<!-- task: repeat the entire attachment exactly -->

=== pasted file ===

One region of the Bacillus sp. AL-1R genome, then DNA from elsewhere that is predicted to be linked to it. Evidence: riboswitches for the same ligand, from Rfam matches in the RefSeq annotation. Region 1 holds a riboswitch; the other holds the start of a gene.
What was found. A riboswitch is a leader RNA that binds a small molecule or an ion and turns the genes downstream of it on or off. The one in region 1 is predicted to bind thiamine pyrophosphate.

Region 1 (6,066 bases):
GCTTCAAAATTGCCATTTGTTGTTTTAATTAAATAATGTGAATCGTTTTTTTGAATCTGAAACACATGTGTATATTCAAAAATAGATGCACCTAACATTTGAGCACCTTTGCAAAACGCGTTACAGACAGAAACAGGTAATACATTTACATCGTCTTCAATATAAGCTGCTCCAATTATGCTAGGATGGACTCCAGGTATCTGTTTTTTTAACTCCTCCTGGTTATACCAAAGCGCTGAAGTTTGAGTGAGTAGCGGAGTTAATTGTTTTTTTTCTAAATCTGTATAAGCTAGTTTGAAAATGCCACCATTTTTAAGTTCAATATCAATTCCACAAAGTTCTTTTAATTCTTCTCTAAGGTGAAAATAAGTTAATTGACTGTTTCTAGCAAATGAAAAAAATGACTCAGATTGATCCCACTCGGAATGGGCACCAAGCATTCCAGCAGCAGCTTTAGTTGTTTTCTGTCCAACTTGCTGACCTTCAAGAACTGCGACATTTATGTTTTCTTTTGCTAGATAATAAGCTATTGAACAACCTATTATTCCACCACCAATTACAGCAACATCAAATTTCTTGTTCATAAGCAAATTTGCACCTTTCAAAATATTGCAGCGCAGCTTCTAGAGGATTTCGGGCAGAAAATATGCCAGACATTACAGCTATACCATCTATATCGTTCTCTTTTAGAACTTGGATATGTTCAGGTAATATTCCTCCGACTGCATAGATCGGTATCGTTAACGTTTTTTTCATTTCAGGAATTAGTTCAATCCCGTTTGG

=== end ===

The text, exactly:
One region of the Bacillus sp. AL-1R genome, then DNA from elsewhere that is predicted to be linked to it. Evidence: riboswitches for the same ligand, from Rfam matches in the RefSeq annotation. Region 1 holds a riboswitch; the other holds the start of a gene.
What was found. A riboswitch is a leader RNA that binds a small molecule or an ion and turns the genes downstream of it on or off. The one in region 1 is predicted to bind thiamine pyrophosphate.

Region 1 (6,066 bases):
GCTTCAAAATTGCCATTTGTTGTTTTAATTAAATAATGTGAATCGTTTTTTTGAATCTGAAACACATGTGTATATTCAAAAATAGATGCACCTAACATTTGAGCACCTTTGCAAAACGCGTTACAGACAGAAACAGGTAATACATTTACATCGTCTTCAATATAAGCTGCTCCAATTATGCTAGGATGGACTCCAGGTATCTGTTTTTTTAACTCCTCCTGGTTATACCAAAGCGCTGAAGTTTGAGTGAGTAGCGGAGTTAATTGTTTTTTTTCTAAATCTGTATAAGCTAGTTTGAAAATGCCACCATTTTTAAGTTCAATATCAATTCCACAAAGTTCTTTTAATTCTTCTCTAAGGTGAAAATAAGTTAATTGACTGTTTCTAGCAAATGAAAAAAATGACTCAGATTGATCCCACTCGGAATGGGCACCAAGCATTCCAGCAGCAGCTTTAGTTGTTTTCTGTCCAACTTGCTGACCTTCAAGAACTGCGACATTTATGTTTTCTTTTGCTAGATAATAAGCTATTGAACAACCTATTATTCCACCACCAATTACAGCAACATCAAATTTCTTGTTCATAAGCAAATTTGCACCTTTCAAAATATTGCAGCGCAGCTTCTAGAGGATTTCGGGCAGAAAATATGCCAGACATTACAGCTATACCATCTATATCGTTCTCTTTTAGAACTTGGATATGTTCAGGTAATATTCCTCCGACTGCATAGATCGGTATCGTTAACGTTTTTTTCATTTCAGGAATTAGTTCAATCCCGTTTGG